Has a city ever been so synonymous with a sporting event of such significance? Istanbul, Turkey. Wednesday, May 25th, 2005. Those basic details are sufficient to conjure the pent-up emotions of millions. As a matter of fact, 'Istanbul' alone would suffice.
The 2005 Champions League final was so unimaginable as an evening's entertainment that if it were a game of Football Manager and you were in charge of AC Milan, you would quit and exit without saving and tell nobody about it. No one would need to know about a glitch of that prominence in a computer game so beloved by the masses.
It was an anomaly of epic proportions so bizarre that it makes one grimace for better or worse when you really think about it. Fifteen years on, we're strangely numb to '0-3, half-time', '3-3, full-time', 'Shevchenko'... 'Dudek!'... 'ecstasy/heartbreak!!'. Unfathomable theatre.
I haven't even mentioned Liverpool yet. There is no need, you all know. You wouldn't be here otherwise. But just how in the hell did all that happen? Neil Mellor, the ex-Liverpool striker who played a key role that campaign, did his best to explain it to Off The Ball recently.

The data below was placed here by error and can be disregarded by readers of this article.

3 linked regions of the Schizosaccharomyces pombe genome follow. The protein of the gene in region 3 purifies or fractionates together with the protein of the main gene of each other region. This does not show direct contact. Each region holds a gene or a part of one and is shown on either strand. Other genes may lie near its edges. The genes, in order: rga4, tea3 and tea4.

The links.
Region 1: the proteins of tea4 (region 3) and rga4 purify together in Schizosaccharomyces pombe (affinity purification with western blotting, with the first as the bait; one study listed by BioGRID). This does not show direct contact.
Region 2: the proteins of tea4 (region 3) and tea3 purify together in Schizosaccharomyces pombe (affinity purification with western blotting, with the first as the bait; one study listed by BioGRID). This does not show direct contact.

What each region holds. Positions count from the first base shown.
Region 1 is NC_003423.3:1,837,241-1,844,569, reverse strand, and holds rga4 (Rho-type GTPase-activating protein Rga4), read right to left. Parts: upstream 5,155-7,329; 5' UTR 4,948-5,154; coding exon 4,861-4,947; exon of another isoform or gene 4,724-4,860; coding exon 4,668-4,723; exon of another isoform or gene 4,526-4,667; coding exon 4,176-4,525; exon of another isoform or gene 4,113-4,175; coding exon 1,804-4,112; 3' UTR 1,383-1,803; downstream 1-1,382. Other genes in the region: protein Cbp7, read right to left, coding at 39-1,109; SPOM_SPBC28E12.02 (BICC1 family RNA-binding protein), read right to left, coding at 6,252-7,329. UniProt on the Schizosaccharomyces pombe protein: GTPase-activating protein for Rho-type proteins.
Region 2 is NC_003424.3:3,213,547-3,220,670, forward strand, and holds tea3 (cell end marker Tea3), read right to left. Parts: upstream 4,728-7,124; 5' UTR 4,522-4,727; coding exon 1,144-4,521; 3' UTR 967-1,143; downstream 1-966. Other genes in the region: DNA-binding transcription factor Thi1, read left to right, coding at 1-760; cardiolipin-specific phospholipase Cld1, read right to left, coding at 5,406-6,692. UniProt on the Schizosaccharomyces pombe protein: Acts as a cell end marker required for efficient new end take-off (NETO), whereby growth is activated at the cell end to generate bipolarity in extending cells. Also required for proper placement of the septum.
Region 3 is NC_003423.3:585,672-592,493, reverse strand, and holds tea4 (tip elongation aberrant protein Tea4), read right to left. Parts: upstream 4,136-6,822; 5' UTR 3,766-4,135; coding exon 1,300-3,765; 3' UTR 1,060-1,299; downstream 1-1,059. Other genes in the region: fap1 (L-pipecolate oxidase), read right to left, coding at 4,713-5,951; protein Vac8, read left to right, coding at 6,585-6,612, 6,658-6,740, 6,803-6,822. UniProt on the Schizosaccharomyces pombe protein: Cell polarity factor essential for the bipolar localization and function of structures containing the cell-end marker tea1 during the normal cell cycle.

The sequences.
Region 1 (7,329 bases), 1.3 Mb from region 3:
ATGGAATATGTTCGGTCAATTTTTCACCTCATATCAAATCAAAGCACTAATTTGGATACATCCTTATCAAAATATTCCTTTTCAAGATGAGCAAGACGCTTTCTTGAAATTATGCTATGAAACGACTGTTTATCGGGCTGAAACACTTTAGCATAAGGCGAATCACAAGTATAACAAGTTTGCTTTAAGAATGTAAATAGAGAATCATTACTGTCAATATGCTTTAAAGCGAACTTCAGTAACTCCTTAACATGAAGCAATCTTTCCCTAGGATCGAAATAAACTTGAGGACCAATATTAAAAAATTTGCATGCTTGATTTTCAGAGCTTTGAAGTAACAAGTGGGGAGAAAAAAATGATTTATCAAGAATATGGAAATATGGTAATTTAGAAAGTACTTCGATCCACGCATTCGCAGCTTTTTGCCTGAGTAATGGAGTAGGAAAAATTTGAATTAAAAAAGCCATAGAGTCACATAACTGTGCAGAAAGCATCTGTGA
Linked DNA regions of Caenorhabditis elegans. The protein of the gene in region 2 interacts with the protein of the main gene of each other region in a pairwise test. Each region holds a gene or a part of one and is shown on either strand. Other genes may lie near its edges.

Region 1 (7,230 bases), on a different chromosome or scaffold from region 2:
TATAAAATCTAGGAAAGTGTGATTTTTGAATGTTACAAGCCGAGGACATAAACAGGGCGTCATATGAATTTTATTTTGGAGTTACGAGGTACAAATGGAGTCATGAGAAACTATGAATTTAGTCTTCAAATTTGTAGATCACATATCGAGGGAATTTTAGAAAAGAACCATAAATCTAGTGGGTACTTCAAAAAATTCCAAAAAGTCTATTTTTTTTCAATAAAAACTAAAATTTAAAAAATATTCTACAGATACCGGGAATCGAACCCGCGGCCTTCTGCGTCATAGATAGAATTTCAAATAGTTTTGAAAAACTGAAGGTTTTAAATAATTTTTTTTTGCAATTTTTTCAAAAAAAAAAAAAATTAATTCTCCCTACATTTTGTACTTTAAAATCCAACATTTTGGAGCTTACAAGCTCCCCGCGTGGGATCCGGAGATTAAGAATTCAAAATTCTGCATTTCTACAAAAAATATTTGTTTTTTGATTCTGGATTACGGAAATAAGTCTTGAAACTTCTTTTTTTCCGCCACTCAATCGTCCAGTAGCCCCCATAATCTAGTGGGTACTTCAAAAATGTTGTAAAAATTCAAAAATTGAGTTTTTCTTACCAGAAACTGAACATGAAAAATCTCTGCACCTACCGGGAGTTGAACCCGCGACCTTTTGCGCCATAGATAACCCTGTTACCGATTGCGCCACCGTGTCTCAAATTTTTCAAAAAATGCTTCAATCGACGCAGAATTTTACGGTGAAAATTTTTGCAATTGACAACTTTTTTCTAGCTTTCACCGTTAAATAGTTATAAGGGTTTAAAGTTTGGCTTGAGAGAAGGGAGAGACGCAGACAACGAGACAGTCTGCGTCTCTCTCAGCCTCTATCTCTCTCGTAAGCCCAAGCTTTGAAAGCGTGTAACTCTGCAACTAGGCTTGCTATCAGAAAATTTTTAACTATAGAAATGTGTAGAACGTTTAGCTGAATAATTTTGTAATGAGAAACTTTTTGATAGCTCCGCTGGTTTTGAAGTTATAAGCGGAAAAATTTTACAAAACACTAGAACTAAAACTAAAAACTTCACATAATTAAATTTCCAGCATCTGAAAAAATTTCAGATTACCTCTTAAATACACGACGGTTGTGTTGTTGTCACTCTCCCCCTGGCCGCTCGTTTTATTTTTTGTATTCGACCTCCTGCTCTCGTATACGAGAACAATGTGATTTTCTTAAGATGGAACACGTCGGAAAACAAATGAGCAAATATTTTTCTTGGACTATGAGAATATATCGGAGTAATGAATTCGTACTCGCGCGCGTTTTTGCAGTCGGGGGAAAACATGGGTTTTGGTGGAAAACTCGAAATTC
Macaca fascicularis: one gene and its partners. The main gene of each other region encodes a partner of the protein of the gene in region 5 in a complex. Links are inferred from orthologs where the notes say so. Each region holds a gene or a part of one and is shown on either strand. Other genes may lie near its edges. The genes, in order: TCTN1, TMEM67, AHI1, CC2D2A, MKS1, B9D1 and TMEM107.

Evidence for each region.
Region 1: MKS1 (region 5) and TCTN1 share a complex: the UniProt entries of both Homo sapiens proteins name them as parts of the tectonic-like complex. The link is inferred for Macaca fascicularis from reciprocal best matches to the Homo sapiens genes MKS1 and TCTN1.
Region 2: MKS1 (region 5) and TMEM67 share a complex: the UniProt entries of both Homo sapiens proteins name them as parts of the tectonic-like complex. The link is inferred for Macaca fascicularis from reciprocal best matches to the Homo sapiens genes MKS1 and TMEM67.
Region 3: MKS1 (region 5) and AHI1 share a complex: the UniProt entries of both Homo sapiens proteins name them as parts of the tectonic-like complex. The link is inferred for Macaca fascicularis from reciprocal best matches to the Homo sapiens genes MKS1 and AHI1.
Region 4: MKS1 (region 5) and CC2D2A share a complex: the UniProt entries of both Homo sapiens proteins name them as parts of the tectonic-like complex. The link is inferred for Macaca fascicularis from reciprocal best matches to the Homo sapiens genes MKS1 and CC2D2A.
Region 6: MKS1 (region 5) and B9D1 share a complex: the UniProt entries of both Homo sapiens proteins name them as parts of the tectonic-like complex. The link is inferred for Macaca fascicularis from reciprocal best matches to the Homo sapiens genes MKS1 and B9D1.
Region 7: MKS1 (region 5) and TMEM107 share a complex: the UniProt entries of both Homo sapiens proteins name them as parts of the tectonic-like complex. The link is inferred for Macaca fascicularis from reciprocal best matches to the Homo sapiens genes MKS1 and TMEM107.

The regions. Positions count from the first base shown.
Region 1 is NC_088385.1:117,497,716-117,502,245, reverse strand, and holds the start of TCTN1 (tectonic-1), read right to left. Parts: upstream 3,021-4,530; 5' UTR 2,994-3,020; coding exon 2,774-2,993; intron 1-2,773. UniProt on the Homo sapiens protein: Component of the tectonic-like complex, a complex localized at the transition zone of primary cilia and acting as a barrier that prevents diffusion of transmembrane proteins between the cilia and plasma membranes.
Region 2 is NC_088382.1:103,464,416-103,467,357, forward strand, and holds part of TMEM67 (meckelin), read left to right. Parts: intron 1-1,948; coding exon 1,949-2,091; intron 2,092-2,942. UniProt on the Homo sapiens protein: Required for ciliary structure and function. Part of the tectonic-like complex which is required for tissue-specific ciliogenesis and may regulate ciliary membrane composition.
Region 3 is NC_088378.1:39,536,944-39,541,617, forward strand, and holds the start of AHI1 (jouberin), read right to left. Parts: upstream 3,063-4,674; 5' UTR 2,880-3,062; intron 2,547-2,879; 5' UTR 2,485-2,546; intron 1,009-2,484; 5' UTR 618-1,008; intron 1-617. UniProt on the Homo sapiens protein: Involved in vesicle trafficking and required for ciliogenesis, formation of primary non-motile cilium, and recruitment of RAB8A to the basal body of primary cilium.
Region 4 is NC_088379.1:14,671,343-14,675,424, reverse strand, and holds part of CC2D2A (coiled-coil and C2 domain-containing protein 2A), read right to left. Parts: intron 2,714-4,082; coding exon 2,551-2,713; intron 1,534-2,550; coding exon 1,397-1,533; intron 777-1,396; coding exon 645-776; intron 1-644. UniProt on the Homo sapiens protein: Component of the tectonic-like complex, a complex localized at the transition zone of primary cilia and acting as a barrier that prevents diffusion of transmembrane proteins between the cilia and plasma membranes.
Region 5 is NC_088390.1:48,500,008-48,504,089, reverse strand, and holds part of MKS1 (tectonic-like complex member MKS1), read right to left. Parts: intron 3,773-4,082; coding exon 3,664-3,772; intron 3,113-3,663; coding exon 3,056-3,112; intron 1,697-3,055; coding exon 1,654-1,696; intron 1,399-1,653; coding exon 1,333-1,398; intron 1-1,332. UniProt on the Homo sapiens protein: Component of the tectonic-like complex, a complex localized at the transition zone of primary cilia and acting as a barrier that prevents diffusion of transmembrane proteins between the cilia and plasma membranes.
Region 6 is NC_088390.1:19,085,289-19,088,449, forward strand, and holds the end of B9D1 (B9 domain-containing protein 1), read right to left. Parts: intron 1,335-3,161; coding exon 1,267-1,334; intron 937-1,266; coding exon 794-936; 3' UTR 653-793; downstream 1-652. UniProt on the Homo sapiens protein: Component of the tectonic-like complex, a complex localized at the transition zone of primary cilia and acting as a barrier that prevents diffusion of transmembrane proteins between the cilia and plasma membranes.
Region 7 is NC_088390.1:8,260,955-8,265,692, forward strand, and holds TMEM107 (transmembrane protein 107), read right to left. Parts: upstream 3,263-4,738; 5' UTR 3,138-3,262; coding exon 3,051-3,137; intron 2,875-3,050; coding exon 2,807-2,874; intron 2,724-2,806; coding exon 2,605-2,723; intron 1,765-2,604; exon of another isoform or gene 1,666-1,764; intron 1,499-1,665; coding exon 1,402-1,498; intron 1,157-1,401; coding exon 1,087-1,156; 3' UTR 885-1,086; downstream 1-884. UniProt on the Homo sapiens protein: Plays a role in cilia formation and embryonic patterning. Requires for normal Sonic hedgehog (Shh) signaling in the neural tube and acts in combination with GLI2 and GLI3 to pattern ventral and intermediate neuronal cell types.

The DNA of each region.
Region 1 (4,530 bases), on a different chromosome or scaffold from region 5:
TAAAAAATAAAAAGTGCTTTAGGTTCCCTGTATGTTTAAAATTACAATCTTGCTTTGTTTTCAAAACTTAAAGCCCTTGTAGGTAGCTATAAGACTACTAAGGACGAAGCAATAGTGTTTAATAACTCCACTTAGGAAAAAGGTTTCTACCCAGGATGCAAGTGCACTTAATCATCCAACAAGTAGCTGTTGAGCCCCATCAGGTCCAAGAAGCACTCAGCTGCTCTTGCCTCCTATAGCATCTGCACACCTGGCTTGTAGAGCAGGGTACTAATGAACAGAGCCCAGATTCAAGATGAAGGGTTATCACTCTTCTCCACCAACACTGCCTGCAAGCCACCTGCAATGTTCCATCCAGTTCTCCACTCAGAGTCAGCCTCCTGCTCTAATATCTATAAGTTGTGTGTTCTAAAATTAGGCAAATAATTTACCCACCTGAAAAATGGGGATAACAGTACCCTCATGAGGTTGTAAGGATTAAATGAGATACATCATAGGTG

The Italian giants raced into a 3-0 first-half advantage courtesy of the legendary captain Paolo Maldini and a brace from on-loan Chelsea striker, Hernán Crespo. Brazilian superstar Kaká - two years away from winning the Ballon d'Or - was orchestrating everything good about beautiful football in that initial period of play.
This was the Milan team that night, managed by the current Everton boss, Carlo Ancelotti: Dida; Cafu, Stam, Nesta, Maldini; Gattuso, Pirlo, Seedorf, Kaká; Crespo, Shevchenko.
At the interval Djimi Traoré was told to take a shower, he was coming off. However, it transpired that Steve Finnan was injured, so Traoré stayed on and Didi Hamann replaced Finnan. In the first-half, Vladimír Šmicer, no more than a squad player that season and about to leave the club, came on for the injured Harry Kewell, who should never have started.
It didn't look good.
Between the 54th and 60th minutes, skipper Steven Gerrard, substitute Šmicer and Xabi Alonso scored. Within six minutes, it was 3-3. Liverpool then hung on. Jamie Carragher survived cramp, Shevchenko should have won it in extra-time and Dudek performed penalty shootout heroics to deliver heaven on earth.
Liverpool manager Rafa Benítez named the following starting XI that night: Dudek; Finnan, Carragher, Hyypiä, Traoré; Alonso, Gerrard, Riise, García; Kewell, Baroš.
How the hell did all that happen?
Reflecting on such a momentous occasion, Team Off The Ball asked one another, 'where were you this night 15 years ago?'